Led by Stephen Graham, 'Pokes' supporting cast shines vs. Syracuse
Posted: Wednesday December 8, 2004 2:50AM; Updated: Thursday December 9, 2004 11:49AM
You wouldn't know Stephen Graham wasn't the All-America candidate in the family, after he scored 16 points and grabbed nine rebounds before fouling out.
NEW YORK -- Rose and Joe Graham, standing in front of their seats at Madison Square Garden on Tuesday night, were sporting custom-made, orange Oklahoma State jerseys in support of their fraternal-twin sons, Joey and Stephen. The boys, both Cowboys seniors, had the tops made before the Final Four in March and gave them to their parents as gifts. On the front of both is the number 14, for Joey, and on the back, 21, for Stephen.
Stephen says his being relegated to rear-of-jersey status is a mere trifle, a product of being "10 minutes younger" than big bro Joey. But it's also symbolic of their basketball pecking order since they transferred to Stillwater together from Central Florida in 2002. Joey is a preseason Wooden Award candidate and the 'Pokes' second-leading scorer; Stephen is significantly further away from the tip of the national media's tongue as a sixth man averaging 6.6 points per game.
On Tuesday night, Ma and Pa Graham would have been well-served to do much of their cheering with their backs of their jerseys facing the court. Because the Cowboys' 74-60 win over Syracuse had little to do with stars -- Joey and guard John Lucas III -- and a lot to do with the contributions of the supporting cast, namely Stephen, senior forward Ivan McFarlin and freshman guard JamesOn Curry. Stephen and McFarlin scored 16 points apiece to match Joey, and Curry dropped in seven straight Cowboy points early in the first half to give OSU its first lead at 9-7.
Depth was the difference Tuesday in the battle of the nation's Nos. 4 and 5 teams. Eddie Sutton's squad was more complete, with seven players logging 20-plus minutes, resulting in 25 points of bench scoring compared to 'Cuse's nine. The 'Pokes overcame Lucas' worst shooting night of the season and managed to look like a Final Four team; the Orange suffered their first loss because no one other than Gerry McNamara or Josh Pace picked up the slack from star Hakim Warrick's below-average shooting effort (13 points).
"It was a special night," said Joe Graham, whose family was planning to hit the town to celebrate. "Especially for Stephen, to have an opportunity to demonstrate to not only the coaching staff but to the world what a great athlete he is. We're so thrilled that he presented himself that way tonight."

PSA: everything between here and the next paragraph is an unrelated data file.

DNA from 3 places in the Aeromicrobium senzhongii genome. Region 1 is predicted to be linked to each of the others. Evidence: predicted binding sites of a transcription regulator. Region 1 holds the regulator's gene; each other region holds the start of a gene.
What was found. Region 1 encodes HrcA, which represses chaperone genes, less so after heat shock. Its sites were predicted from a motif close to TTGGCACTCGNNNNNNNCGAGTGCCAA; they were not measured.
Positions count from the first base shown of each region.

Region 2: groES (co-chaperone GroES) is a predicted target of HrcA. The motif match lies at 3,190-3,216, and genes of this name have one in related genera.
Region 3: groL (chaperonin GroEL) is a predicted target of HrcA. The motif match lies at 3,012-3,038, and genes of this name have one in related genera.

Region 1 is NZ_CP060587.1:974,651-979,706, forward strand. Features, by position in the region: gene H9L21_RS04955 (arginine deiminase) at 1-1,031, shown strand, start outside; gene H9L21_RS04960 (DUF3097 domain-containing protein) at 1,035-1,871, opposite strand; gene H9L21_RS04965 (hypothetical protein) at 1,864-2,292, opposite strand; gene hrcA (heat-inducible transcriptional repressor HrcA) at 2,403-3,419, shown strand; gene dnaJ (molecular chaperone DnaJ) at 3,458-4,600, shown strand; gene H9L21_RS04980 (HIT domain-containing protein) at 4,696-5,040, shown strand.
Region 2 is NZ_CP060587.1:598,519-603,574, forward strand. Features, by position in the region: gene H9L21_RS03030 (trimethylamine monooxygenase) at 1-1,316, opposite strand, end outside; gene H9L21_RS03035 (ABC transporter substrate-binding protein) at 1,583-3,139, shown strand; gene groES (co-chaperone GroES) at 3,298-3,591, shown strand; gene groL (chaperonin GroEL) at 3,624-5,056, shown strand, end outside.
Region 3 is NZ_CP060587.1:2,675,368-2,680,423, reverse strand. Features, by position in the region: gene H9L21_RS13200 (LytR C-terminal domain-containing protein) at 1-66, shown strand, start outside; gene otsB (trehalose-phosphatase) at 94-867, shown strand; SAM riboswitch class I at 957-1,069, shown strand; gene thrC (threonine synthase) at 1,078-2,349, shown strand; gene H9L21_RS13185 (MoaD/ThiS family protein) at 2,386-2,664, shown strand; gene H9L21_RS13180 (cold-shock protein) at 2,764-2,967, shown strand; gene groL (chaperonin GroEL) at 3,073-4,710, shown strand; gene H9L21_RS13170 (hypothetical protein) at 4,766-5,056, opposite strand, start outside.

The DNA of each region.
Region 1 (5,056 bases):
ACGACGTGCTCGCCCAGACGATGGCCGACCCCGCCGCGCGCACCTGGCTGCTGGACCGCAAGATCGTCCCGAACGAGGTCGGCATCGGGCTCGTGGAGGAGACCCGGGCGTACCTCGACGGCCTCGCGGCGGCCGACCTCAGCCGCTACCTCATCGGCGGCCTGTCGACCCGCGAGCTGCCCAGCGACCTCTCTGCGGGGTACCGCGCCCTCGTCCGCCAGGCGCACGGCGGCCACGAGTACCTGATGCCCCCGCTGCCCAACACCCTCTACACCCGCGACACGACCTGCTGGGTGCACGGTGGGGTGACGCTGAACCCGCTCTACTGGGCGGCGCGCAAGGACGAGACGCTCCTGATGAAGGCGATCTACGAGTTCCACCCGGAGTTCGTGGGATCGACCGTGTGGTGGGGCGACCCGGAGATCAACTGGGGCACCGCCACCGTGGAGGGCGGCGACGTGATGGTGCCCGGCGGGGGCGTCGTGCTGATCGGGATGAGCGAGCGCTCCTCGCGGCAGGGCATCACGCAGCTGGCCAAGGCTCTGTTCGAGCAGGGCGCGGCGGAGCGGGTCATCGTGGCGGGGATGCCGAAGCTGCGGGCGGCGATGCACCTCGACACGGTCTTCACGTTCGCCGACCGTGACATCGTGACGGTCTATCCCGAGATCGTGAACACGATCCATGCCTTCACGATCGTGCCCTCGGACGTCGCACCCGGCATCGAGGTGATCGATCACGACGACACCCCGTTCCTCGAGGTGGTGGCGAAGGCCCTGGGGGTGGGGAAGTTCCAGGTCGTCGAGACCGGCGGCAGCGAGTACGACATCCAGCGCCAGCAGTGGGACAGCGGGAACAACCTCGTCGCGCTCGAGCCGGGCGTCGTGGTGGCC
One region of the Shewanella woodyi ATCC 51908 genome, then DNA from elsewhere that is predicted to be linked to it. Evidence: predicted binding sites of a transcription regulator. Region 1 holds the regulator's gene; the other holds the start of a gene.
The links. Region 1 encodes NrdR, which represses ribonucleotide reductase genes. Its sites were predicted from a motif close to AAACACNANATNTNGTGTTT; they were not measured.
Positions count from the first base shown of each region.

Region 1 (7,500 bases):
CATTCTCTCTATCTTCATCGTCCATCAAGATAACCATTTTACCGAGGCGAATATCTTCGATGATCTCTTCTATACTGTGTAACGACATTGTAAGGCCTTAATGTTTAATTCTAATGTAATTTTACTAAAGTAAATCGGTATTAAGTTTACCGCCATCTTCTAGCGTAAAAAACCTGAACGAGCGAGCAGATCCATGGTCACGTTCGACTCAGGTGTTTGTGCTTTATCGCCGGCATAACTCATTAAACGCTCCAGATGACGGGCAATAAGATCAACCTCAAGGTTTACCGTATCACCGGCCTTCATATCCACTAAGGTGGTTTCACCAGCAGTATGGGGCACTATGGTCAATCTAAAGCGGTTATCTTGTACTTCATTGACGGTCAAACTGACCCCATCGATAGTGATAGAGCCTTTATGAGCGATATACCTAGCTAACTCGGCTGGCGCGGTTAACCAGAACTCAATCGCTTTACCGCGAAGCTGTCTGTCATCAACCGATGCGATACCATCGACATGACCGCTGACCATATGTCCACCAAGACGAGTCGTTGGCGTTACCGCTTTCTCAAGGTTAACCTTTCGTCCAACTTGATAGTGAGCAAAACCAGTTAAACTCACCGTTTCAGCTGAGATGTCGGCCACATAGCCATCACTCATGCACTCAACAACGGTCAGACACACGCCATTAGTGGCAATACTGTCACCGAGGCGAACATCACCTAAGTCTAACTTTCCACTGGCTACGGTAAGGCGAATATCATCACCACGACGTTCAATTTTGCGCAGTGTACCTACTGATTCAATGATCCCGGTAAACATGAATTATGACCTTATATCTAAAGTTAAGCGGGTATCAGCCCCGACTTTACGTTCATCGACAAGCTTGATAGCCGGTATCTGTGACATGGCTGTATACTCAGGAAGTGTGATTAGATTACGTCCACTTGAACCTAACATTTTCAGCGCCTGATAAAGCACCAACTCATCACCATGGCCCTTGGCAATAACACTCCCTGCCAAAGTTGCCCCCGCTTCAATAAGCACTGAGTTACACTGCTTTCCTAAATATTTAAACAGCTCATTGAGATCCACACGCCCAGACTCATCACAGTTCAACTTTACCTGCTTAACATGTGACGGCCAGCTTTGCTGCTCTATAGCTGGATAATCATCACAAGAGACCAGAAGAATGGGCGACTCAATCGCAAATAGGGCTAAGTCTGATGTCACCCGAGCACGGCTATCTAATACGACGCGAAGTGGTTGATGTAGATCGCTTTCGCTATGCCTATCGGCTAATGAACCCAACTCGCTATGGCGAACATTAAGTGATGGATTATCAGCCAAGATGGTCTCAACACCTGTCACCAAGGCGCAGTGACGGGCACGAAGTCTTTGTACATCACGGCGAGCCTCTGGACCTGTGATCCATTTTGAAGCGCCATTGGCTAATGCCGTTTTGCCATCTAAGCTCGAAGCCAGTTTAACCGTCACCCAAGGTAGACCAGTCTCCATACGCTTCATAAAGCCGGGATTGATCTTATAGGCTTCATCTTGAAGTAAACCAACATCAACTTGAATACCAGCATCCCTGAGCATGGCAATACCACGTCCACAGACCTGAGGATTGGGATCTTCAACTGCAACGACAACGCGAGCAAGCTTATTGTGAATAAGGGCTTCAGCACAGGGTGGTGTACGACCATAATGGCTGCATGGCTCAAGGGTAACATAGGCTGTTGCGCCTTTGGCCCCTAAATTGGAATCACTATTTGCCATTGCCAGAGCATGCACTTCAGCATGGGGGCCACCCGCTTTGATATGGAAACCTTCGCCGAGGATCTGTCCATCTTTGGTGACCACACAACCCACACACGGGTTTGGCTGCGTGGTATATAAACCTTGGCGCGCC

A minute and a half into the game, with the Cowboys down 5-0 and Joey having committed his first turnover, Stephen subbed in for his brother. In a span of 37 seconds, he cut the score to 5-4, crashing the offensive glass for the first bucket, a tip-in, and following it up with a slam off of a Daniel Bobik steal. Stephen and Curry, who subbed in for Bobik at 16:25, combined to score 13 of the 'Pokes' first 15 points, keeping them in the game before a heavily pro-Syracuse crowd of 10,331.
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"My main focus when I come off the bench like that is to be the spark," Stephen said. "Just like [now-graduated sixth man] Janavor Witherspoon did last year, I want to make sure we maintain the intensity in the game."
Stephen's spark came in the form of scoring and hustle -- he was the team's leading point-man and rebounder at the half -- as well as verbal encouragement. He subbed in for his brother for a second time in the first half, with 6:24 remaining and Joey's stat line reading zero points, 0-for-1 from the field and 0-for-2 from the line. Before Stephen ran out to join his team on the floor, he stopped, looked his passing brother in the eye, and said, "You're not playing hard enough!"
When Joey came back in the game, fewer than three minutes later, it was he, finally, who was energized. He responded by scoring Oklahoma State's final four points of the half, cutting the Orange's lead to one. He would go on to tally 12 more points in the second half. "We're each other's biggest critics," Stephen said. "I'm always saying something to him on the floor."
Even after Joey's wake-up call, the move Oklahoma State made to put the game away in the second half -- a 17-4 run from the 5:51 mark to the 1:45 -- came largely with him on the bench. And while the streak was kick-started by a Lucas 3-pointer -- his first bucket of the evening -- 14 of the 17 points were scored by the lesser-known McFarlin, Stephen and Terrence Crawford, the team's third-, fifth- and seventh-leading scorers, respectively.
In a deserved gesture, Stephen Graham and McFarlin were elected as the team's postgame news conference representatives. Someone sent them into the interview room early, however, and they arrived during the time that had been slotted for Syracuse coach Jim Boeheim. Sutton came down the hall to correct the mistake; he leaned into the doorway, and before he could see the players, said, "Hey, Joey, you guys come here. Coach Boeheim's supposed to be in here first -- nobody told us."
Such is the plight of the bit player; even on their big night at the Garden, Stephen and McFarlin's own coach didn't expect them to be the only ones in the news conference.
Strong bench contributions should continue to help Oklahoma State ascend the rankings, but every Cowboy isn't going to be a household name. The Graham family, though, can at least be happy that their younger, non-All American twin is beginning to get himself on the radar:
Down the hall, a few minutes after the press conference, Joey was making his way out of the locker room and down the hall toward the team bus. A reporter unfamiliar with the 'Pokes until tonight stopped him and said, "Are you Stephen or Joey?"